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RF Circuit Battery Efficiency

mcasey

Jul 9, 2016
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davenn

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I'm looking to increase the efficiency of this circuit. The circuit is powered by 4 AA alkaline batteries which only lasts approximately 26 days. Any suggestions are appreciated.

parts wise, its a very minimalistic circuit. So as such, I doubt there is much you can do and still have it work properly

the only thing you could look at would be to replace the linear regulator with a switching buck regulator
the linear reg. will be very inefficient at dropping 6V down to 3.3V
 

kellys_eye

Jun 25, 2010
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Use C or D-cells instead. If battery size is an issue then some more exotic chemistry versions of the AA might do it??
 

mcasey

Jul 9, 2016
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300mA is sufficient for this circuit.

Space is somewhat of an issue, but I only need 3 volts for everything except the L293. It requires 6 volts. What about switching to 2 C or D batteries, then boosting to 6v for the L293 Driver?
 

kellys_eye

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A decent quality boost circuit will deliver the required 6V at up to 90-95% efficiency - certainly worth a go.

Look up the relative battery capacities (Ahr) for comparison to longevity. Some of the more esoteric chemistry AA's are also very energy-dense but correspondingly expensive.

Sticking to readily available batteries is a good idea.

Have you considered solar re-chargeable cells and the control circuitry?
 

mcasey

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I'll give it a shot.

I like the idea of sticking with readily available batteries as well.

I use the device indoors only, and because it's attached to something, it's not easily moved for recharging.
 

mcasey

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I'd like to simplify the circuit even further by eliminating the Solid State Relays. The circuit works fine without them, but the H Bridge driver draws too much current. Is there another H-Bridge I can use that doesn't draw so much current? (The outputs are pulled low when it's not in use)

upload_2017-7-23_15-41-3.png

http://www.ti.com/lit/ds/symlink/l293.pdf
 

davenn

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Sorry, let me clarify; just the two switches.

not sure if you were responding to my comment ? and what removing those 2 switches had to do with only using 2 batteries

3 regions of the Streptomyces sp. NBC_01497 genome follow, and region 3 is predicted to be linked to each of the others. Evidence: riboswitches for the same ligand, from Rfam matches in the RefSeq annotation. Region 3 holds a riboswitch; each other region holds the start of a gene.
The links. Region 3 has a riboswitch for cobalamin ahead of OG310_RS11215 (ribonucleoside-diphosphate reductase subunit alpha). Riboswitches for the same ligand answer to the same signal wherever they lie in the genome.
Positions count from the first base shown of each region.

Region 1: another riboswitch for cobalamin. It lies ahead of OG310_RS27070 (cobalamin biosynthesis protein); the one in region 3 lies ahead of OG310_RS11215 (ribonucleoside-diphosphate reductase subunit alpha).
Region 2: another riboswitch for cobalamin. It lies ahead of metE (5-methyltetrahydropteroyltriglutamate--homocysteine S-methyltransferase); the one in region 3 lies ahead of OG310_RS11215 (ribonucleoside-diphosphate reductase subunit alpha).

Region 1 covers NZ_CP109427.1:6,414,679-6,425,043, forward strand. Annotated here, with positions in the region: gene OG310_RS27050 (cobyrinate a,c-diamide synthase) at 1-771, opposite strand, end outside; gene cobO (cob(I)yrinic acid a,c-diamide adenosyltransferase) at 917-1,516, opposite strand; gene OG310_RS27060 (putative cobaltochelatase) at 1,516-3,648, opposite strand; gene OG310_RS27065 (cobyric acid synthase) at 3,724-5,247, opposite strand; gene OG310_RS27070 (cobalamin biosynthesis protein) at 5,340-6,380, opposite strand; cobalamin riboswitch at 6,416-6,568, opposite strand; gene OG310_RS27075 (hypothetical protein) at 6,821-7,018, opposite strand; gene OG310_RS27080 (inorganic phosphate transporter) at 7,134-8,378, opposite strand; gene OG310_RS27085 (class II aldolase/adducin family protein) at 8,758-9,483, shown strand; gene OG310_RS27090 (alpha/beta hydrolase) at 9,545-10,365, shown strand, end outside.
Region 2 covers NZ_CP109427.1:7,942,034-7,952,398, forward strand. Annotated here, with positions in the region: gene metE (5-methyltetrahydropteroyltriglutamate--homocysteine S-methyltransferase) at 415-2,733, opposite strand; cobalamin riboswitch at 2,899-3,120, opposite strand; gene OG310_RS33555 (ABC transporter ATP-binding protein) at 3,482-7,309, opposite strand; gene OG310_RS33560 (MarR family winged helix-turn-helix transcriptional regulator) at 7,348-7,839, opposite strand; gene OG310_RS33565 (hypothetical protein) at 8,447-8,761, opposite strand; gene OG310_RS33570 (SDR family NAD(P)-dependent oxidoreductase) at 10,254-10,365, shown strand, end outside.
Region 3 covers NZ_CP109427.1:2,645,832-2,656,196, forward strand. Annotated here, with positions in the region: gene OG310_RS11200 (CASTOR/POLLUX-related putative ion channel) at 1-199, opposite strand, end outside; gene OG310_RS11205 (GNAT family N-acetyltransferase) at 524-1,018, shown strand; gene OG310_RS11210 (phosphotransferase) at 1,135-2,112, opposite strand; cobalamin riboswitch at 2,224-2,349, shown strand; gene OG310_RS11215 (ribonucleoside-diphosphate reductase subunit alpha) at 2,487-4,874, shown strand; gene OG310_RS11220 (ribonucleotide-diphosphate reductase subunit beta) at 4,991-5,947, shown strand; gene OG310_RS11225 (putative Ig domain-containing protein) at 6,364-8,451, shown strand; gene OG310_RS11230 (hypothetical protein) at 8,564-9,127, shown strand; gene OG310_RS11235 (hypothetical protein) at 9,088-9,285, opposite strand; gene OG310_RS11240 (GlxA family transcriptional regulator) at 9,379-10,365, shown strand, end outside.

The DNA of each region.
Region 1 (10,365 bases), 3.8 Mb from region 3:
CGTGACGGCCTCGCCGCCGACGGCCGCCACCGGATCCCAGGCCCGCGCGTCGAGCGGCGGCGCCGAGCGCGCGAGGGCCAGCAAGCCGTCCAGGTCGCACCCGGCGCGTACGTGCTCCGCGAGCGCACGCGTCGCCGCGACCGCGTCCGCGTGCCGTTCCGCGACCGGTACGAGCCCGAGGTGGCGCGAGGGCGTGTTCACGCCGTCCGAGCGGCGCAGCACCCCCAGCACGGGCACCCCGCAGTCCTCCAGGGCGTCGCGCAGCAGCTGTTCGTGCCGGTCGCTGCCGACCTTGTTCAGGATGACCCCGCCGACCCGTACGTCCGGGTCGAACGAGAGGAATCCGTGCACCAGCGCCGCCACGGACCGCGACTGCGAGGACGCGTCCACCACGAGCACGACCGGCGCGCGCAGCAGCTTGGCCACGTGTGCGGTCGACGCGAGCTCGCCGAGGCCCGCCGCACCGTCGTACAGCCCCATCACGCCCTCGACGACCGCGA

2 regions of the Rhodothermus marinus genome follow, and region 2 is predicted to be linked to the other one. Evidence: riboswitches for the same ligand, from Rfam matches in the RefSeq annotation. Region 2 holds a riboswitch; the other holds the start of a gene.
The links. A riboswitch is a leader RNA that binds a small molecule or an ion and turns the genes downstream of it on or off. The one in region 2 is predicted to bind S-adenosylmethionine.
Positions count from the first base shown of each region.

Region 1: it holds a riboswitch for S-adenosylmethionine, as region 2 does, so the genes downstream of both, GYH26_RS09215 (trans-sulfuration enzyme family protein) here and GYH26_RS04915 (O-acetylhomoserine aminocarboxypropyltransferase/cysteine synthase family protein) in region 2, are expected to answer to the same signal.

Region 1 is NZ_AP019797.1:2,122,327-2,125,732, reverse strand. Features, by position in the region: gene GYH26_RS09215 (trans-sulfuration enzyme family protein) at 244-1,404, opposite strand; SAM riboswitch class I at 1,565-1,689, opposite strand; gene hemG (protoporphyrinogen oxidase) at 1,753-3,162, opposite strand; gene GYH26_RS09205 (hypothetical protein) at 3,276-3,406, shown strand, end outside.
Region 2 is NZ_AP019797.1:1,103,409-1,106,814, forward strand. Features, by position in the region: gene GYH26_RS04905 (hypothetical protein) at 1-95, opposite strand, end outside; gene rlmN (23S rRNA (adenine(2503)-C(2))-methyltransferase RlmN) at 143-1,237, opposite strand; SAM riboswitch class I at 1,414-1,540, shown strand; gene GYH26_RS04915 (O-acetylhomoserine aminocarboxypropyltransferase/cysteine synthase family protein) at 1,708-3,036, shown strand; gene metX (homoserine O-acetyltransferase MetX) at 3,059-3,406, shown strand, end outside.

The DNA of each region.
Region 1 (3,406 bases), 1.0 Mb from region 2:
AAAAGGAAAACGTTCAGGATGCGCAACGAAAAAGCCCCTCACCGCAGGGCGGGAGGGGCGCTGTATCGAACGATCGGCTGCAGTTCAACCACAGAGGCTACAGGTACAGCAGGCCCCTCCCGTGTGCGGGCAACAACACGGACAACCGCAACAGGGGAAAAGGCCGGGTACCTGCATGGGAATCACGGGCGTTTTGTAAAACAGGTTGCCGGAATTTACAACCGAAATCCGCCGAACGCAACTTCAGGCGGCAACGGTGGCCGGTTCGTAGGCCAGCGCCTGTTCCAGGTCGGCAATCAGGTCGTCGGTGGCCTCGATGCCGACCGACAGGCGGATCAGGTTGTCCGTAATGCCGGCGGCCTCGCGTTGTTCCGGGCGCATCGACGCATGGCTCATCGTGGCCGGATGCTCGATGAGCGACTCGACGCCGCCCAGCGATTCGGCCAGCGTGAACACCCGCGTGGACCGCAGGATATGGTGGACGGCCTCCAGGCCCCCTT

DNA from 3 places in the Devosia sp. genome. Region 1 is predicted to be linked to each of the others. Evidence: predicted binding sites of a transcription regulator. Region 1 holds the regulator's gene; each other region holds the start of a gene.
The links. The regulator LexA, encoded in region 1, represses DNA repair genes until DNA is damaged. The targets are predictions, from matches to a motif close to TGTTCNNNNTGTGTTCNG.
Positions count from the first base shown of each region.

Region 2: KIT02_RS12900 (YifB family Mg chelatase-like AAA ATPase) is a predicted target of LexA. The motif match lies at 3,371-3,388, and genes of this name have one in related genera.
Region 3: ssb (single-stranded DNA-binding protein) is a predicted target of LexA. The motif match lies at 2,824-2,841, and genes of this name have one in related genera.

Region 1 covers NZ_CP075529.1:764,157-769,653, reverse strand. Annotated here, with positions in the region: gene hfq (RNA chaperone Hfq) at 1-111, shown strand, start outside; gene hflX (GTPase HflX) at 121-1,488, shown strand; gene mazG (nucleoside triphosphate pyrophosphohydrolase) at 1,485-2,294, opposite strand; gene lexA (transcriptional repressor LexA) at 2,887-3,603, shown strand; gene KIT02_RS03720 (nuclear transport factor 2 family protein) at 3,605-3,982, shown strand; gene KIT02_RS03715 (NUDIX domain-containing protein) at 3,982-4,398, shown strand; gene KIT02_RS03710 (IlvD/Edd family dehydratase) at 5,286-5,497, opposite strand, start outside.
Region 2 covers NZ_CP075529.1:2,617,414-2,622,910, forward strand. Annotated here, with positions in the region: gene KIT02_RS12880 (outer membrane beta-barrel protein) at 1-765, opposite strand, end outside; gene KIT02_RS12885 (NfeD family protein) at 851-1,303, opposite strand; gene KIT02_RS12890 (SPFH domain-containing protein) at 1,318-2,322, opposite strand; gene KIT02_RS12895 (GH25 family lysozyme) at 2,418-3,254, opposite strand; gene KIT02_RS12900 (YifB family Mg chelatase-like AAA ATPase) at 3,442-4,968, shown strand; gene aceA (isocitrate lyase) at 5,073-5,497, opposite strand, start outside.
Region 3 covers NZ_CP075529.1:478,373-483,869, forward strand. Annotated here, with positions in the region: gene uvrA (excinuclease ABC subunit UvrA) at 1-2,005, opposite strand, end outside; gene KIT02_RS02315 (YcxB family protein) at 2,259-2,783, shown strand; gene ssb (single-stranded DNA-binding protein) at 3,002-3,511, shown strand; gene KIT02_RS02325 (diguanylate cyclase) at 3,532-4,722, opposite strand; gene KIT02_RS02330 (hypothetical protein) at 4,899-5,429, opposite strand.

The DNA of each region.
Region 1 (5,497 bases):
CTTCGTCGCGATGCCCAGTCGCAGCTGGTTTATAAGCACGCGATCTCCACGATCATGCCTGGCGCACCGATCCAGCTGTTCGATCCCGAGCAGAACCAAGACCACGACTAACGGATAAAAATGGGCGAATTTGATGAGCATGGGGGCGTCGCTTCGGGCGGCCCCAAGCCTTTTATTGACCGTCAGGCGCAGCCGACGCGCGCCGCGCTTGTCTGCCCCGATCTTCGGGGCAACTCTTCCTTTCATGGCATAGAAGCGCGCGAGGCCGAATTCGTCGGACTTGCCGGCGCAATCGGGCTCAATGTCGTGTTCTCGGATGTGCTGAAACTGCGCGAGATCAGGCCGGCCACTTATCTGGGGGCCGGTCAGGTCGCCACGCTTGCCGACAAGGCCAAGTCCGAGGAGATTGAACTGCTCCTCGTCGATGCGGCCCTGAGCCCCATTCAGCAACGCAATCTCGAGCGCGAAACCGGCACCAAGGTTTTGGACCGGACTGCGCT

Do you understand why you cannot use 2 batteries ?
 

mcasey

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not sure if you were responding to my comment ? and what removing those 2 switches had to do with only using 2 batteries

Do you understand why you cannot use 2 batteries ?

I do not understand why I cannot use 2 batteries if I use a boost circuit to get back up to 6v for the L293...
 

davenn

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I do not understand why I cannot use 2 batteries if I use a boost circuit to get back up to 6v for the L293...

because 2 batteries WILL NOT supply your 3.3V requirements
 

(*steve*)

¡sǝpodᴉʇuɐ ǝɥʇ ɹɐǝɥd
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The radio module powered by the 3v3 regulator, does it need to be powered up all the time?

You can probably reduce your power demands significantly by turning it off (possibly by using a 3v3 regulator with an enable input) when not required.

The same is true for other support functions. Don't leave them powered up when not required.

If you can slow the clock speed for your microcontroller when in a standby condition you can also reduce the power required.
 

mcasey

Jul 9, 2016
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The radio module powered by the 3v3 regulator, does it need to be powered up all the time?

You can probably reduce your power demands significantly by turning it off (possibly by using a 3v3 regulator with an enable input) when not required.

The same is true for other support functions. Don't leave them powered up when not required.

If you can slow the clock speed for your microcontroller when in a standby condition you can also reduce the power required.


Yes, it needs to be powered, but there is a build in power down function that draws only .1uA on the decoder and only .28uA on the receiver. I'm not sure how it works, but it is specified on the data sheets.

The reason I included the SSR Switches was to remove power from the L293 driver when it was not being used. This drastically increased battery life by eliminating the 35mA IQ. I was hoping to eliminate the SSR's and find a low power replacement driver for the L293, but can't seem to find one.

Am I correct in thinking that I should leave the SSR's in the circuit (to remove power from the L293), and focus on a more efficient regulator to make this circuit as efficient as possible?

I ordered a step down regulator to take the place of the other from ti:
http://www.ti.com/lit/ds/symlink/tps5403.pdf

I hope I'm on the right track. This forum has been most helpful.
 

davenn

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The decoder and rx only require 2.0 and 2.7 volts. I should be able to power that with 2 batteries... right?

the datasheets appear to confirm that

give it a try :)
 

kellys_eye

Jun 25, 2010
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Why the L293?

Can't you use simple MOSFET drivers for switching?
 
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